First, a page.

ê 604/2013 recital 25

(37)The progressive creation of an area without internal frontiers in which free movement of persons is guaranteed in accordance with the TFEU and the establishment of Union policies regarding the conditions of entry and stay of third-country nationals, including common efforts towards the management of external borders, makes it necessary to strike a balance between responsibility criteria in a spirit of solidarity.

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(38)The [General Data Protection Regulation (EU) .../2016] applies to the processing of personal data by the Member States under this Regulation from the date set out in that Regulation; until this date Directive 95/46/EC applies. Member States should implement appropriate technical and organisational measures to ensure and be able to demonstrate that processing is performed in accordance with that Regulation and the provisions specifying its requirements in this Regulation. In particular those measures should ensure the security of personal data processed under this Regulation and in particular to prevent unlawful or unauthorised access or disclosure, alteration or loss of personal data processed. The competent supervisory authority or authorities of each Member State should monitor the lawfulness of the processing of personal data by the authorities concerned, including of the transmission to and from the automated system and to the authorities competent for carrying out security checks.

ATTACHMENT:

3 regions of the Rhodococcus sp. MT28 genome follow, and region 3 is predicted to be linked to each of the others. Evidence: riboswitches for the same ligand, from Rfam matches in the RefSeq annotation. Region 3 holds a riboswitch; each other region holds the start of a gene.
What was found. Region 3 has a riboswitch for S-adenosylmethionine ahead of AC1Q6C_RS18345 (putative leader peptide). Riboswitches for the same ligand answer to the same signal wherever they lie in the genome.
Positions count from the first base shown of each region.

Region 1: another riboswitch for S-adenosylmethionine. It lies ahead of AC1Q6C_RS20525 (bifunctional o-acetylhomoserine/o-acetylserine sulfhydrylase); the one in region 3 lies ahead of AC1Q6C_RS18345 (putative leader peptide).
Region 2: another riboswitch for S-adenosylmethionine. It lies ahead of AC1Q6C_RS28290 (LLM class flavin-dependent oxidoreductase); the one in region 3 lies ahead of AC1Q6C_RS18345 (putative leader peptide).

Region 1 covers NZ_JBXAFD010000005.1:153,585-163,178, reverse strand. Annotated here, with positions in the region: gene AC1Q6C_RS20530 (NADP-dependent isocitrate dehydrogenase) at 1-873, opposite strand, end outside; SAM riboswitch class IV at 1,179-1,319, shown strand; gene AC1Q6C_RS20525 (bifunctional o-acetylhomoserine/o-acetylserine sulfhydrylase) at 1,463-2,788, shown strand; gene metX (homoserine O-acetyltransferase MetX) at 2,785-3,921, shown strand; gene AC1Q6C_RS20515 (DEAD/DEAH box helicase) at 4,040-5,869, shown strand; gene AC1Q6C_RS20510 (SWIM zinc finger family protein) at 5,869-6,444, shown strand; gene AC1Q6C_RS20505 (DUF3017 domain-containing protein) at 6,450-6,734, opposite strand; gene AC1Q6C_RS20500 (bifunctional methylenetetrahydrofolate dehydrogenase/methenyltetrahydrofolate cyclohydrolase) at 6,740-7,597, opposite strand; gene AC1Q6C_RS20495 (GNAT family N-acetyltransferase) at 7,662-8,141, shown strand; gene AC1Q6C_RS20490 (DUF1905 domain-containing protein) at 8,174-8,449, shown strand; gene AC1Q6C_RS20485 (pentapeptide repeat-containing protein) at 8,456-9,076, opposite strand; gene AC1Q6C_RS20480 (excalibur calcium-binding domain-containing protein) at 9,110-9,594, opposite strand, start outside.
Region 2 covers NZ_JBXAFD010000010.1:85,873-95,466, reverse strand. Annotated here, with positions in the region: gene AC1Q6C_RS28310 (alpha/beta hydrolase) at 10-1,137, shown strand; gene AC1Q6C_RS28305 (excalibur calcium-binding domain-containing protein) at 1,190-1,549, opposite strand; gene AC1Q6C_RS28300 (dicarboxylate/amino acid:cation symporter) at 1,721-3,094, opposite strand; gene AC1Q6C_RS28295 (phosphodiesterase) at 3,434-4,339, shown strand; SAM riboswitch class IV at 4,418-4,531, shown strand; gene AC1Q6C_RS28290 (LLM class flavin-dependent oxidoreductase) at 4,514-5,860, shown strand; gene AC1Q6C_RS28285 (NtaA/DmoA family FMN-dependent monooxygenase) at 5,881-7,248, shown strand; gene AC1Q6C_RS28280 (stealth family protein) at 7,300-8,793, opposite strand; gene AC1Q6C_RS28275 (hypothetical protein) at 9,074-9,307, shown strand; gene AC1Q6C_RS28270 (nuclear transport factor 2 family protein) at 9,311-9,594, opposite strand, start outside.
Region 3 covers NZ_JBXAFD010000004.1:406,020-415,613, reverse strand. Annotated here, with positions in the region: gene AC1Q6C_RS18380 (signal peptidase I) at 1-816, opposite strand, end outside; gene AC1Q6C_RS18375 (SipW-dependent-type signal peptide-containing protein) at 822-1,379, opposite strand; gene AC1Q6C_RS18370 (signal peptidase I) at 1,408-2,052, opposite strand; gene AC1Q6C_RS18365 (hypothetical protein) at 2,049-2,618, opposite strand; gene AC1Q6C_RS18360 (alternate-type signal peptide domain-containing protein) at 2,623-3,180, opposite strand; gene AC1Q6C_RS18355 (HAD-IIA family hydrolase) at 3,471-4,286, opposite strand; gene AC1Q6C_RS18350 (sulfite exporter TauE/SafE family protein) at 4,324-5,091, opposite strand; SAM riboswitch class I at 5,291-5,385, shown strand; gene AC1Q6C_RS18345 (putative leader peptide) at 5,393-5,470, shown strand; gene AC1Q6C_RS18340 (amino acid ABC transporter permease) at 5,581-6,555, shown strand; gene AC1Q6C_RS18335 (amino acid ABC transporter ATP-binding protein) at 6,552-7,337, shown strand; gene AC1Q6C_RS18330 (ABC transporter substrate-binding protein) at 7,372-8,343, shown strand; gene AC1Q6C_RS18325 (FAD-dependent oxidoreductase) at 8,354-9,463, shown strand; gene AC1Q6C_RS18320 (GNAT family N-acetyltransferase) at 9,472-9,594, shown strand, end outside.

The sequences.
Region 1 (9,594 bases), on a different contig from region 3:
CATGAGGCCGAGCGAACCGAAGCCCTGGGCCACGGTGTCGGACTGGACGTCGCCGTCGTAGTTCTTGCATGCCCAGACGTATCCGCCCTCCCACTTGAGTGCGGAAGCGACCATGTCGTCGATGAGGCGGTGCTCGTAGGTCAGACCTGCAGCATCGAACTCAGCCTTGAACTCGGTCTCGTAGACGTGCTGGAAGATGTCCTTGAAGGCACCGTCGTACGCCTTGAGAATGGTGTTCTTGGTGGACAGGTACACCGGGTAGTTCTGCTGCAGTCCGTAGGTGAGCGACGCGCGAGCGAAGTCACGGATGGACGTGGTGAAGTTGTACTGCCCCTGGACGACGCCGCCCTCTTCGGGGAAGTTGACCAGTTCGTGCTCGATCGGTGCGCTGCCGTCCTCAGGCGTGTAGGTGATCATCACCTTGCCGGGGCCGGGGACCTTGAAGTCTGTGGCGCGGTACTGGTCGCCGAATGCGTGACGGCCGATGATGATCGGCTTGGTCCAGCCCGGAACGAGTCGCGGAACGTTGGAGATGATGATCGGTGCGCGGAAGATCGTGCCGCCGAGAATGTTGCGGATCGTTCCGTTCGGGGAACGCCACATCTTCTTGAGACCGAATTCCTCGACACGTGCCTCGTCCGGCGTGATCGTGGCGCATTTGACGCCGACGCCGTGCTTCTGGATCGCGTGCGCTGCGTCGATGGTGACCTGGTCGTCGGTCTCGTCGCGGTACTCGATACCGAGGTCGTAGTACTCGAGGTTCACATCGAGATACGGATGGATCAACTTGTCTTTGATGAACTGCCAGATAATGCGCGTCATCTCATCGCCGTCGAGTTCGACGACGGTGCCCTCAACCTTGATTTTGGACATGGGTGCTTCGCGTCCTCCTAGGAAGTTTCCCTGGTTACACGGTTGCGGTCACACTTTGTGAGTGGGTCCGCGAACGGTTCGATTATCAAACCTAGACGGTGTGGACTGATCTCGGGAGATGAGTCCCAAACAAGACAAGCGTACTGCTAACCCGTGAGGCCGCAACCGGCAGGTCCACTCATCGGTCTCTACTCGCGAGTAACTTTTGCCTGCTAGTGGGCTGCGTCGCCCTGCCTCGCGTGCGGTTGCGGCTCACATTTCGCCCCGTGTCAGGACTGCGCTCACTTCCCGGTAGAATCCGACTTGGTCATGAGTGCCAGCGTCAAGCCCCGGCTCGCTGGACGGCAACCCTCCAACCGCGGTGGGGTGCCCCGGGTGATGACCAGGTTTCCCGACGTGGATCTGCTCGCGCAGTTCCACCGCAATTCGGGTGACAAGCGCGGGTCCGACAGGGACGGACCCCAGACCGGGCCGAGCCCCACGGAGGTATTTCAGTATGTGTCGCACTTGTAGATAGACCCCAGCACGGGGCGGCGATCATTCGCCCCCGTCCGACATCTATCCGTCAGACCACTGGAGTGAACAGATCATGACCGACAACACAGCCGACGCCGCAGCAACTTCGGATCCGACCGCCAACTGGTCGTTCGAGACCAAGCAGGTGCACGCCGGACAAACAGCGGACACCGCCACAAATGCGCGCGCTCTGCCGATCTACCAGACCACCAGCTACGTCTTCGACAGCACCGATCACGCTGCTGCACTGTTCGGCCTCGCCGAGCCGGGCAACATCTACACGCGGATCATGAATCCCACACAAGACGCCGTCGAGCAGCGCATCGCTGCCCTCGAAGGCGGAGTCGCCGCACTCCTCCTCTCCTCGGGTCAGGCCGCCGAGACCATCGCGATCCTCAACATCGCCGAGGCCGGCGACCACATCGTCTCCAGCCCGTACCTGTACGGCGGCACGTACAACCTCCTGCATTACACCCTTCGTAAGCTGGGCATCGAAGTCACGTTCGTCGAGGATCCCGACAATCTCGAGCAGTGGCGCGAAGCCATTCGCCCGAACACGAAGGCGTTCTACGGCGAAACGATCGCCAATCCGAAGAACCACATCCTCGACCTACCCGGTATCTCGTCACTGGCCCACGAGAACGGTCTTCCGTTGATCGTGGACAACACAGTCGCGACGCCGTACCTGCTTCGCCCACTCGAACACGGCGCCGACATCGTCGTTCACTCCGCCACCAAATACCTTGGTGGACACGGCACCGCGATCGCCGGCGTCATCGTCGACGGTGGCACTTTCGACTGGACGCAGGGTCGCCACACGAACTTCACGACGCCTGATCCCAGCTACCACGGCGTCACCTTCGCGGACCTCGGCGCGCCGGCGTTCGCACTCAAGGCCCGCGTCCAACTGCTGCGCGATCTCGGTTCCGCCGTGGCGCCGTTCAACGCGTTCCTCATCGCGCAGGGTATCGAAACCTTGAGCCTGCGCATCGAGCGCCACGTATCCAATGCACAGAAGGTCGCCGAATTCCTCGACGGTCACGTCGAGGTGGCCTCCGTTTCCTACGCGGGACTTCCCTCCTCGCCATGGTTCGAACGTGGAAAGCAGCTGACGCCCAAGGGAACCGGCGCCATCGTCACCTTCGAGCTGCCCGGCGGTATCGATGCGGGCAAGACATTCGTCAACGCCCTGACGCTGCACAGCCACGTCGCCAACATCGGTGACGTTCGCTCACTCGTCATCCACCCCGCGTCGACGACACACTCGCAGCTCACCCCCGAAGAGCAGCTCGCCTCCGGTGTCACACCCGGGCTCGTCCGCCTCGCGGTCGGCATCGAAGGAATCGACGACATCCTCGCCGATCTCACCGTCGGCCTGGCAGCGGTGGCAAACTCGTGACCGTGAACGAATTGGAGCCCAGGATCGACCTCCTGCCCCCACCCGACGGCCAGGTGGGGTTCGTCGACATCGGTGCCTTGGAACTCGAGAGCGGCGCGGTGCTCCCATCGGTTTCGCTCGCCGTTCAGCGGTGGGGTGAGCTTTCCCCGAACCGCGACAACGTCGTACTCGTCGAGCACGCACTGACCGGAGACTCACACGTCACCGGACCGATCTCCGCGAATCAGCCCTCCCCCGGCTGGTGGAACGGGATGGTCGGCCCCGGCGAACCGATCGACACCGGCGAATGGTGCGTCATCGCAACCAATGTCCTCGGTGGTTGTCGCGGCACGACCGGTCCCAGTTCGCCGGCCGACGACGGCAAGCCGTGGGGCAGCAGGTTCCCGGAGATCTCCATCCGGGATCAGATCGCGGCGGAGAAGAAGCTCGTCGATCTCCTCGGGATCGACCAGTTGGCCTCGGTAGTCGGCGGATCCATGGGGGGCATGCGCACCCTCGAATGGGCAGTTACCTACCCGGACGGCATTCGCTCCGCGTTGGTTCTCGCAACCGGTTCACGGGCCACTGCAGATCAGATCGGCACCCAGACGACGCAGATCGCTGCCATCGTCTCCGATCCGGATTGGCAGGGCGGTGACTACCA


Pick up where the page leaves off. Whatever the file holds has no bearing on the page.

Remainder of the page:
(39)The processing of personal data by the European Union Agency for Asylum should be subject to the monitoring of the European Data Protection Supervisor in accordance with Regulation (EC) No 45/2001 and the provisions on data protection laid down in [Proposal for a Regulation on the European Union Agency for Asylum and repealing Regulation (EU) No 439/2010].

ê 604/2013 recital 26 (adapted)

Directive 95/46/EC of the European Parliament and of the Council of 24 October 1995 on the protection of individuals with regard to the processing of personal data and on the free movement of such data 25 applies to the processing of personal data by the Member States under this Regulation.

ê 604/2013 recital 27 (adapted)

The exchange of an applicant’s personal data, including sensitive data on his or her health, prior to a transfer, will ensure that the competent asylum authorities are in a position to provide applicants with adequate assistance and to ensure continuity in the protection and rights afforded to them. Special provisions should be made to ensure the protection of data relating to applicants involved in that situation, in accordance with Directive 95/46/EC.

ê 604/2013 recital 28

(40)The application of this Regulation can be facilitated, and its effectiveness increased, by bilateral arrangements between Member States for improving communication between competent departments, reducing time limits for procedures or simplifying the processing of requests to take charge or take back, or establishing procedures for the performance of transfers.

ê 604/2013 recital 29 (adapted)

(41)Continuity between the system for determining the Member State responsible established by Regulation (EC) No 343/2003 (EU) No 604/2013 and the system established by this Regulation should be ensured. Similarly, consistency should be ensured between this Regulation and Regulation [Proposal for a Regulation recasting Regulation (EU) No 603/2013 of the European Parliament and of the Council] of 26 June 2013 on the establishment of ‘Eurodac’ for the comparison of fingerprints for the effective application of Regulation (EU) No 604/2013 establishing the criteria and mechanisms for determining the Member State responsible for examining an application for international protection lodged in one of the Member States by a third-country national or a stateless person and on requests for the comparisons with Eurodac data by Member States’ law enforcement authorities and Europol for law enforcement purposes 26 .